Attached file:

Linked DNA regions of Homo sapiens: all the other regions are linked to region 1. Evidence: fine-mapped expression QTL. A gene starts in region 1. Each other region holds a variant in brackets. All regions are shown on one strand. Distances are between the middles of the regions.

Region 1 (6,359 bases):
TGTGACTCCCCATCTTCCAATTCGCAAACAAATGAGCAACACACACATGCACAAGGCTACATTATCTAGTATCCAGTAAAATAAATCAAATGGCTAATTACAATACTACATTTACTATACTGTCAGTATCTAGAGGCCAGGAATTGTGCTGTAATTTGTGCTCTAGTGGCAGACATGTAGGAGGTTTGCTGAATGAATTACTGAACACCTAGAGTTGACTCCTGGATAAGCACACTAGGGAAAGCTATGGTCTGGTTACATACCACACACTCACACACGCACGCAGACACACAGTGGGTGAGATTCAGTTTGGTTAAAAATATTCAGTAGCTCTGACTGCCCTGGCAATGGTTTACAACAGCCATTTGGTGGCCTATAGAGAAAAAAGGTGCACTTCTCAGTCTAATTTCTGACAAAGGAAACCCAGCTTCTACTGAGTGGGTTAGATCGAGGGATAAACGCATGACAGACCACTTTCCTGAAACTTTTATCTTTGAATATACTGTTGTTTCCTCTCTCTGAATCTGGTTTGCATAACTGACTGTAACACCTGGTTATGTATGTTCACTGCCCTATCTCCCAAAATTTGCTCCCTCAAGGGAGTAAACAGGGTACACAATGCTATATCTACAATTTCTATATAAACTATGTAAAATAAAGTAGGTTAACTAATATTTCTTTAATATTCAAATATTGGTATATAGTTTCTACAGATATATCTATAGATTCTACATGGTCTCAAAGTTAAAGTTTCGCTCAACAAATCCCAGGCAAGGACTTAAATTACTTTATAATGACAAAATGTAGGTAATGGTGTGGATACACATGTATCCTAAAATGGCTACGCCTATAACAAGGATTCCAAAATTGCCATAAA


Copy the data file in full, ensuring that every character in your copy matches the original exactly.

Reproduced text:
Linked DNA regions of Homo sapiens: all the other regions are linked to region 1. Evidence: fine-mapped expression QTL. A gene starts in region 1. Each other region holds a variant in brackets. All regions are shown on one strand. Distances are between the middles of the regions.

Region 1 (6,359 bases):
TGTGACTCCCCATCTTCCAATTCGCAAACAAATGAGCAACACACACATGCACAAGGCTACATTATCTAGTATCCAGTAAAATAAATCAAATGGCTAATTACAATACTACATTTACTATACTGTCAGTATCTAGAGGCCAGGAATTGTGCTGTAATTTGTGCTCTAGTGGCAGACATGTAGGAGGTTTGCTGAATGAATTACTGAACACCTAGAGTTGACTCCTGGATAAGCACACTAGGGAAAGCTATGGTCTGGTTACATACCACACACTCACACACGCACGCAGACACACAGTGGGTGAGATTCAGTTTGGTTAAAAATATTCAGTAGCTCTGACTGCCCTGGCAATGGTTTACAACAGCCATTTGGTGGCCTATAGAGAAAAAAGGTGCACTTCTCAGTCTAATTTCTGACAAAGGAAACCCAGCTTCTACTGAGTGGGTTAGATCGAGGGATAAACGCATGACAGACCACTTTCCTGAAACTTTTATCTTTGAATATACTGTTGTTTCCTCTCTCTGAATCTGGTTTGCATAACTGACTGTAACACCTGGTTATGTATGTTCACTGCCCTATCTCCCAAAATTTGCTCCCTCAAGGGAGTAAACAGGGTACACAATGCTATATCTACAATTTCTATATAAACTATGTAAAATAAAGTAGGTTAACTAATATTTCTTTAATATTCAAATATTGGTATATAGTTTCTACAGATATATCTATAGATTCTACATGGTCTCAAAGTTAAAGTTTCGCTCAACAAATCCCAGGCAAGGACTTAAATTACTTTATAATGACAAAATGTAGGTAATGGTGTGGATACACATGTATCCTAAAATGGCTACGCCTATAACAAGGATTCCAAAATTGCCATAAA